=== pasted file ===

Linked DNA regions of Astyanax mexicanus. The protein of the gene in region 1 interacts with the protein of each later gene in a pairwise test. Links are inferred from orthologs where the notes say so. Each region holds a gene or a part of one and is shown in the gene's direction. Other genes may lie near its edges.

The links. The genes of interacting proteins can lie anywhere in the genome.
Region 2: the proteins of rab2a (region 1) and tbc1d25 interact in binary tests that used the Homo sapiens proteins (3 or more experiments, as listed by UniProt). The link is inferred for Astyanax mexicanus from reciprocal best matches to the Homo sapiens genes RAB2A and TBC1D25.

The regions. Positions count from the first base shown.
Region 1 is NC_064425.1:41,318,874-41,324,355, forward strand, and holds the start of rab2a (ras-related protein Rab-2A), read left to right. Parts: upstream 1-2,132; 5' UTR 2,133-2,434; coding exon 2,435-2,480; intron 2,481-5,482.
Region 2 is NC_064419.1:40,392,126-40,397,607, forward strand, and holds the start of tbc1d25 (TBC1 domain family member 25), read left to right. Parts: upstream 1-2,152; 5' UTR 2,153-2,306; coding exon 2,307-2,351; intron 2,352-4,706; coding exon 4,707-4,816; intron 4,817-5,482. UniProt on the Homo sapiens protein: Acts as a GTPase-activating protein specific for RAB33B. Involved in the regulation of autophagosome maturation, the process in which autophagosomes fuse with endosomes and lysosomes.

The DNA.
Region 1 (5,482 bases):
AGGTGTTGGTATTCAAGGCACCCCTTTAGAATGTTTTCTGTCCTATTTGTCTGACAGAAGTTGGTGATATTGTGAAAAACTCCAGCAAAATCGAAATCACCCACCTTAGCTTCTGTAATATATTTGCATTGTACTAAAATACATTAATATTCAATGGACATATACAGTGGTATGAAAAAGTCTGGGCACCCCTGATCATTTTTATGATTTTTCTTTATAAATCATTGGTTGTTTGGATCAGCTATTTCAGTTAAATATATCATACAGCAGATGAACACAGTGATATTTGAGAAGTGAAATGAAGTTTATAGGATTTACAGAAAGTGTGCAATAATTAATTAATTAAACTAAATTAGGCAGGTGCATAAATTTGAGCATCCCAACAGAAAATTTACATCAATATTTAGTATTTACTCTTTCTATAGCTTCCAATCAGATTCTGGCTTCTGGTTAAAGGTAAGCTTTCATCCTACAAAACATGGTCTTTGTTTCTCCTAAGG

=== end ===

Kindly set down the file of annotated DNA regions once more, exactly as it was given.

Linked DNA regions of Astyanax mexicanus. The protein of the gene in region 1 interacts with the protein of each later gene in a pairwise test. Links are inferred from orthologs where the notes say so. Each region holds a gene or a part of one and is shown in the gene's direction. Other genes may lie near its edges.

The links. The genes of interacting proteins can lie anywhere in the genome.
Region 2: the proteins of rab2a (region 1) and tbc1d25 interact in binary tests that used the Homo sapiens proteins (3 or more experiments, as listed by UniProt). The link is inferred for Astyanax mexicanus from reciprocal best matches to the Homo sapiens genes RAB2A and TBC1D25.

The regions. Positions count from the first base shown.
Region 1 is NC_064425.1:41,318,874-41,324,355, forward strand, and holds the start of rab2a (ras-related protein Rab-2A), read left to right. Parts: upstream 1-2,132; 5' UTR 2,133-2,434; coding exon 2,435-2,480; intron 2,481-5,482.
Region 2 is NC_064419.1:40,392,126-40,397,607, forward strand, and holds the start of tbc1d25 (TBC1 domain family member 25), read left to right. Parts: upstream 1-2,152; 5' UTR 2,153-2,306; coding exon 2,307-2,351; intron 2,352-4,706; coding exon 4,707-4,816; intron 4,817-5,482. UniProt on the Homo sapiens protein: Acts as a GTPase-activating protein specific for RAB33B. Involved in the regulation of autophagosome maturation, the process in which autophagosomes fuse with endosomes and lysosomes.

The DNA.
Region 1 (5,482 bases):
AGGTGTTGGTATTCAAGGCACCCCTTTAGAATGTTTTCTGTCCTATTTGTCTGACAGAAGTTGGTGATATTGTGAAAAACTCCAGCAAAATCGAAATCACCCACCTTAGCTTCTGTAATATATTTGCATTGTACTAAAATACATTAATATTCAATGGACATATACAGTGGTATGAAAAAGTCTGGGCACCCCTGATCATTTTTATGATTTTTCTTTATAAATCATTGGTTGTTTGGATCAGCTATTTCAGTTAAATATATCATACAGCAGATGAACACAGTGATATTTGAGAAGTGAAATGAAGTTTATAGGATTTACAGAAAGTGTGCAATAATTAATTAATTAAACTAAATTAGGCAGGTGCATAAATTTGAGCATCCCAACAGAAAATTTACATCAATATTTAGTATTTACTCTTTCTATAGCTTCCAATCAGATTCTGGCTTCTGGTTAAAGGTAAGCTTTCATCCTACAAAACATGGTCTTTGTTTCTCCTAAGG